Saturday, December 01, 2018

Labour's timidity over Brexit dissected

The new issue of the London Review of Books carries a review of Neal Ascherson's book Tom Nairn: ‘Painting Nationalism Red’? by Rory Scothorne.

In the course of it (and behind the LRB paywall), Scothorne nicely dissects Labour's timidity over Brexit:
None of Labour's warring factions dares to suggest that this moment of constitutional breakdown demands a constitutional revolution; instead the party is constrained by the bad logic of adjectival manoeuvre - hard, soft, chaotic, no deal, Tory, people’s – around an all-consuming and unstoppable noun.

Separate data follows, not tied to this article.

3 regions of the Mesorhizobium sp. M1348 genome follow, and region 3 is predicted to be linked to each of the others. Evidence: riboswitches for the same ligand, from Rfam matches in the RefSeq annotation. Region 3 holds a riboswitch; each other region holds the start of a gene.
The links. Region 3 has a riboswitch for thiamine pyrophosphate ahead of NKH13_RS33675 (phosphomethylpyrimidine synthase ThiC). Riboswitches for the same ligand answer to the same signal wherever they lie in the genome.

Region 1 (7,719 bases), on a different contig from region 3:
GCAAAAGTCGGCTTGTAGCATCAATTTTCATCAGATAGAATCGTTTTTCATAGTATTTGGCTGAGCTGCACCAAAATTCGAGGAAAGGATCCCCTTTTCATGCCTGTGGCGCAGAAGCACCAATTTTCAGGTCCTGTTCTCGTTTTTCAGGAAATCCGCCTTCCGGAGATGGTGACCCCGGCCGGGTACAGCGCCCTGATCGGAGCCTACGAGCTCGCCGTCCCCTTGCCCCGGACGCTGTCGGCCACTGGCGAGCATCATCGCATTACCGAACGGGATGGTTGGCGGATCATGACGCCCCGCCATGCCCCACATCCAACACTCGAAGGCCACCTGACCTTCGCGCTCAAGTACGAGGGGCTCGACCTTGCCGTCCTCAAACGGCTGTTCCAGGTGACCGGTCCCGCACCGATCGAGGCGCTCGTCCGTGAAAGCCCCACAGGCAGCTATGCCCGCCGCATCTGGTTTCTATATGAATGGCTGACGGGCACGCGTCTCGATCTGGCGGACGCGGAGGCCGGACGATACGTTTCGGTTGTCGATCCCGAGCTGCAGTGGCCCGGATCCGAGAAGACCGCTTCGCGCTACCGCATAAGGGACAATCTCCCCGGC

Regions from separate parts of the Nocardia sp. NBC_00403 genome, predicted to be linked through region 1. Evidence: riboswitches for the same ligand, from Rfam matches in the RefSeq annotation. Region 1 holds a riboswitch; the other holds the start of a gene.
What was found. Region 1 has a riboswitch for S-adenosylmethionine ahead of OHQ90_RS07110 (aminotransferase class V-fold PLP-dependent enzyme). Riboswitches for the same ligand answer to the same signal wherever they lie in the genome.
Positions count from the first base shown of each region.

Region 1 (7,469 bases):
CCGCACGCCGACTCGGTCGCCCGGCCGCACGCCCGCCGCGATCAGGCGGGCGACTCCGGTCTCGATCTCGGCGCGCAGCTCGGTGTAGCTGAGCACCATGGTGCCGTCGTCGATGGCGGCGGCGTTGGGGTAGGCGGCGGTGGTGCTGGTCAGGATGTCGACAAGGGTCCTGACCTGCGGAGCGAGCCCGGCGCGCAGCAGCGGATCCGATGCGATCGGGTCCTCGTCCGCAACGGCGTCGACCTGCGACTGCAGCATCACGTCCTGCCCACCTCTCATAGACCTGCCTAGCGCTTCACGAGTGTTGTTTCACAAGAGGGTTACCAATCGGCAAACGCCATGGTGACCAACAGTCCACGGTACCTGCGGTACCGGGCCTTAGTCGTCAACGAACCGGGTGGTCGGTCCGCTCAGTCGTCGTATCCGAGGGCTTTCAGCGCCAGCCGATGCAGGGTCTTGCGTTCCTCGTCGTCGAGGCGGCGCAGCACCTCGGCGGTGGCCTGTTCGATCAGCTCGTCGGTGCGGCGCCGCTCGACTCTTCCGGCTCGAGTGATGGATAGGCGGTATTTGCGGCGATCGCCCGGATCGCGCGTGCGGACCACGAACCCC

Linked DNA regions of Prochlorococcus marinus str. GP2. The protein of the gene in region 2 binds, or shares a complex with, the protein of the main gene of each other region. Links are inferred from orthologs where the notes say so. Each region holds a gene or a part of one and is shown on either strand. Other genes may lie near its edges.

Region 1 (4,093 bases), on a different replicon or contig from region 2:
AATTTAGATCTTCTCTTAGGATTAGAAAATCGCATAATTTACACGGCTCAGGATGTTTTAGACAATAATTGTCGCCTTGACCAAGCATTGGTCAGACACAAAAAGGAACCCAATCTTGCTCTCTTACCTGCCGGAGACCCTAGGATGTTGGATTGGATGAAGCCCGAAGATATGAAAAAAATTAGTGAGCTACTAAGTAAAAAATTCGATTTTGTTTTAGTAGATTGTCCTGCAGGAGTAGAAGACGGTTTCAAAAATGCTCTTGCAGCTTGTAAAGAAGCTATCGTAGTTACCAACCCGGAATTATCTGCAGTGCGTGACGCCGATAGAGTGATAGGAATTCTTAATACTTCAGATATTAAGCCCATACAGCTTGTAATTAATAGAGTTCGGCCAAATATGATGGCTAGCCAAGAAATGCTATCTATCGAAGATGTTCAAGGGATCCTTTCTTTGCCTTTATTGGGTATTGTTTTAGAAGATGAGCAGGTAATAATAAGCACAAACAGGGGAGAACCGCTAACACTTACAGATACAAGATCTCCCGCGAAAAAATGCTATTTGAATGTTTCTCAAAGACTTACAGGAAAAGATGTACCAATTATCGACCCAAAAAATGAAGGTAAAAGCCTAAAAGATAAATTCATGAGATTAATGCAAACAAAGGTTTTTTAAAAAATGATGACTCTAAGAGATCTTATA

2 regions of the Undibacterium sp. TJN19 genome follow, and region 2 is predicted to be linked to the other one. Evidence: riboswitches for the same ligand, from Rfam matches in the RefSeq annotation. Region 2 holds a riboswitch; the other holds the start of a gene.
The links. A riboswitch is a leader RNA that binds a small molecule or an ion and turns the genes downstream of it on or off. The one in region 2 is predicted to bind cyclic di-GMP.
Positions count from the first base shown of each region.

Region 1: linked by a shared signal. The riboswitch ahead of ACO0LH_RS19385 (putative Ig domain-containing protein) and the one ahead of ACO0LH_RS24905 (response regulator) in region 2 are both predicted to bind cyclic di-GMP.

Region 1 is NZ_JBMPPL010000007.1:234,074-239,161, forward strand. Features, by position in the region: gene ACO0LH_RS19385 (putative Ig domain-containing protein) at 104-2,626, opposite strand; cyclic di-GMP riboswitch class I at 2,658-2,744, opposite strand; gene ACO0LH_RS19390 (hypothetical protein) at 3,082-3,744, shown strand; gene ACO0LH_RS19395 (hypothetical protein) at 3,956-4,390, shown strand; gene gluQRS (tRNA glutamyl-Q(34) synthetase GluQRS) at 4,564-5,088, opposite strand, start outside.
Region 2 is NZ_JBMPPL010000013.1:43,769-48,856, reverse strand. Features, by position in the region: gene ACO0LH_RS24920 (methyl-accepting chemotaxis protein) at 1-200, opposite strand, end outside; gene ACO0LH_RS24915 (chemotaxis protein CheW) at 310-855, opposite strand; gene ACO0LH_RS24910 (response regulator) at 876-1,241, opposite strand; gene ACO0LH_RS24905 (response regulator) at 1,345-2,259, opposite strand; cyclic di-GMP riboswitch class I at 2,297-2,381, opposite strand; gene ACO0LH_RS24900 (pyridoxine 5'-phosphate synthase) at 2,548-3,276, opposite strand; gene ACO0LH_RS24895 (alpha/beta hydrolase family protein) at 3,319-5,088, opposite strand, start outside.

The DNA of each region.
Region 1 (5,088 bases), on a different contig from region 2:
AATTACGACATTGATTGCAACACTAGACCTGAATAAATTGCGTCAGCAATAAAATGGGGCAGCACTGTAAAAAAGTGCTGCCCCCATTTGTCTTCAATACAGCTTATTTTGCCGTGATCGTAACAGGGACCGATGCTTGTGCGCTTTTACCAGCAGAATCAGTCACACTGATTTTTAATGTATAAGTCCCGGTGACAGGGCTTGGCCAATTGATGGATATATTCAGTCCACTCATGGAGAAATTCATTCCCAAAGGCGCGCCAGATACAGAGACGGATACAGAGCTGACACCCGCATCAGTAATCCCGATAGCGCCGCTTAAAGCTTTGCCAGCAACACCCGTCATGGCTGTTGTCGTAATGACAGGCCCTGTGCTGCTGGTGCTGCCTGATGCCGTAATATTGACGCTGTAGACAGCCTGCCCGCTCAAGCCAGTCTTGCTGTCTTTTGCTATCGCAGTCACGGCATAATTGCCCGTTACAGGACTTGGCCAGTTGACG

When experience strips away these rhetorical qualifiers, Labour will be dangerously complicit in what remains.
Neal Ascherson, who stood for the Liberal Democrats in the 1999 Holyrood elections, is one of my favourite writers. And I remember reading The Enchanted Glass: Britain and Its Monarchy by Tom Nairn back in the 1980s, when it was widely reviewed.

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